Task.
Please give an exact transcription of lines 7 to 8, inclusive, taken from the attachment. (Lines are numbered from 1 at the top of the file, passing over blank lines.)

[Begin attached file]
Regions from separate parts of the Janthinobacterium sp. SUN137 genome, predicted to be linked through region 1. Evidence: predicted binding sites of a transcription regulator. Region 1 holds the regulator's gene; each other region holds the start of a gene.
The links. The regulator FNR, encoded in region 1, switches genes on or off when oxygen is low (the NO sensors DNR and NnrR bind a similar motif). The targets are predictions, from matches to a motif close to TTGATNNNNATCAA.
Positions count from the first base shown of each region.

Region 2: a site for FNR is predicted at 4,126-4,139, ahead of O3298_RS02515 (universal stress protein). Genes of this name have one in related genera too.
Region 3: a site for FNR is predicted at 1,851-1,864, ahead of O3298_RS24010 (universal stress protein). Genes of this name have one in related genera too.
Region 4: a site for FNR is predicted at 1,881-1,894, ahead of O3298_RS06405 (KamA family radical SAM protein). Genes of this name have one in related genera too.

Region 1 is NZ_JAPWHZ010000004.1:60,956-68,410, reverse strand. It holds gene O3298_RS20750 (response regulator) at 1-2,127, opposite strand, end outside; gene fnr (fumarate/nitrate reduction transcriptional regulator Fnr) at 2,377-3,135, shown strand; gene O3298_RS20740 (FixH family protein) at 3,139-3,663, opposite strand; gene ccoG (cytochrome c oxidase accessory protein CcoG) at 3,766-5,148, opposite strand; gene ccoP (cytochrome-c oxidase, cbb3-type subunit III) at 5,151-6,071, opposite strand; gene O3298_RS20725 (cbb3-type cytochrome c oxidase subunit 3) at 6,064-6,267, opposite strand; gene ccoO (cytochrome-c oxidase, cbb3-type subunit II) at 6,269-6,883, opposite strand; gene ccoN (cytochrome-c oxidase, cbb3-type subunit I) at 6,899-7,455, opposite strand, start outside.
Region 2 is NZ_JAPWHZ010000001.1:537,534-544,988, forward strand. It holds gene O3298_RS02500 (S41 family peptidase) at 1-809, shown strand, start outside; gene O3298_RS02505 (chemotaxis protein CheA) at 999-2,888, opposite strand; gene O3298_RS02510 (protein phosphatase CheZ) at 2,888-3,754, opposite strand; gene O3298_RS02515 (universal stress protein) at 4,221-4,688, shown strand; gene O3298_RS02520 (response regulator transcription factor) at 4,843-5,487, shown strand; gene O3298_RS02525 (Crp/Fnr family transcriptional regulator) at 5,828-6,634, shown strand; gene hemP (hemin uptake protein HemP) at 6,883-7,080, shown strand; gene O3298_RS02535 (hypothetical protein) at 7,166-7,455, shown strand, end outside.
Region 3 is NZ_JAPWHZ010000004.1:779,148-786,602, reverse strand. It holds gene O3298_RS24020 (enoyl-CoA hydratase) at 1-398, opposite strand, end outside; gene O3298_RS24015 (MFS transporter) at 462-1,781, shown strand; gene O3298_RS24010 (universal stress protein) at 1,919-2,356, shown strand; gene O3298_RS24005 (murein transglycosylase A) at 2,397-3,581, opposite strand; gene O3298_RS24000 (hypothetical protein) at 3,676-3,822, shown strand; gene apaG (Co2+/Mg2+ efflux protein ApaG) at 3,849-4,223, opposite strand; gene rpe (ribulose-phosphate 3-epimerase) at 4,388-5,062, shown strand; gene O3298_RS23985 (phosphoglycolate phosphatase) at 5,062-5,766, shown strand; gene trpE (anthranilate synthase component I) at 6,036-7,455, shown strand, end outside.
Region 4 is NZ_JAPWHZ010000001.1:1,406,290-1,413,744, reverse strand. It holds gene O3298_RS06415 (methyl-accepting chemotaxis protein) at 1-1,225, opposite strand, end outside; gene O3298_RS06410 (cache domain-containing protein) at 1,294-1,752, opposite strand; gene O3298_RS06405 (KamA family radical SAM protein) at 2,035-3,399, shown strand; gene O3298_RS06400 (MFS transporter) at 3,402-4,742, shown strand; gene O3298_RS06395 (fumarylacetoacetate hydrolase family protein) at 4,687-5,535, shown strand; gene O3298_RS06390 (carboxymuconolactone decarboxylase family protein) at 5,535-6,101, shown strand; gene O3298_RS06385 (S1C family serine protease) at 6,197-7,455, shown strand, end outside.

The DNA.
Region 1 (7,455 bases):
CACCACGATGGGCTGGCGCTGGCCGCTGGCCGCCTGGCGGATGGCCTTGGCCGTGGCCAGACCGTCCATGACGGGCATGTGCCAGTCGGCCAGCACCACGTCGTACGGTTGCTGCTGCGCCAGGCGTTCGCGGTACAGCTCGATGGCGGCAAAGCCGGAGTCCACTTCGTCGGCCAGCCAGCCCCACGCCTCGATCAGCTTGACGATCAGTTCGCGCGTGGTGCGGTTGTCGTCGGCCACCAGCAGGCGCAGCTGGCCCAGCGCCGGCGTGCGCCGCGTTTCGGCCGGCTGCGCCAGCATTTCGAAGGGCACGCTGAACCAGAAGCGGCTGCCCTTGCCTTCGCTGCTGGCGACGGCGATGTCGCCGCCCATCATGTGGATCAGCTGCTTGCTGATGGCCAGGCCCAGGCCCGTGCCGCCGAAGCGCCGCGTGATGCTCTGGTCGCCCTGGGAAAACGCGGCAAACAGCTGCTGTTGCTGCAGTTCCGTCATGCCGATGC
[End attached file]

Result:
Region 1 is NZ_JAPWHZ010000004.1:60,956-68,410, reverse strand. It holds gene O3298_RS20750 (response regulator) at 1-2,127, opposite strand, end outside; gene fnr (fumarate/nitrate reduction transcriptional regulator Fnr) at 2,377-3,135, shown strand; gene O3298_RS20740 (FixH family protein) at 3,139-3,663, opposite strand; gene ccoG (cytochrome c oxidase accessory protein CcoG) at 3,766-5,148, opposite strand; gene ccoP (cytochrome-c oxidase, cbb3-type subunit III) at 5,151-6,071, opposite strand; gene O3298_RS20725 (cbb3-type cytochrome c oxidase subunit 3) at 6,064-6,267, opposite strand; gene ccoO (cytochrome-c oxidase, cbb3-type subunit II) at 6,269-6,883, opposite strand; gene ccoN (cytochrome-c oxidase, cbb3-type subunit I) at 6,899-7,455, opposite strand, start outside.
Region 2 is NZ_JAPWHZ010000001.1:537,534-544,988, forward strand. It holds gene O3298_RS02500 (S41 family peptidase) at 1-809, shown strand, start outside; gene O3298_RS02505 (chemotaxis protein CheA) at 999-2,888, opposite strand; gene O3298_RS02510 (protein phosphatase CheZ) at 2,888-3,754, opposite strand; gene O3298_RS02515 (universal stress protein) at 4,221-4,688, shown strand; gene O3298_RS02520 (response regulator transcription factor) at 4,843-5,487, shown strand; gene O3298_RS02525 (Crp/Fnr family transcriptional regulator) at 5,828-6,634, shown strand; gene hemP (hemin uptake protein HemP) at 6,883-7,080, shown strand; gene O3298_RS02535 (hypothetical protein) at 7,166-7,455, shown strand, end outside.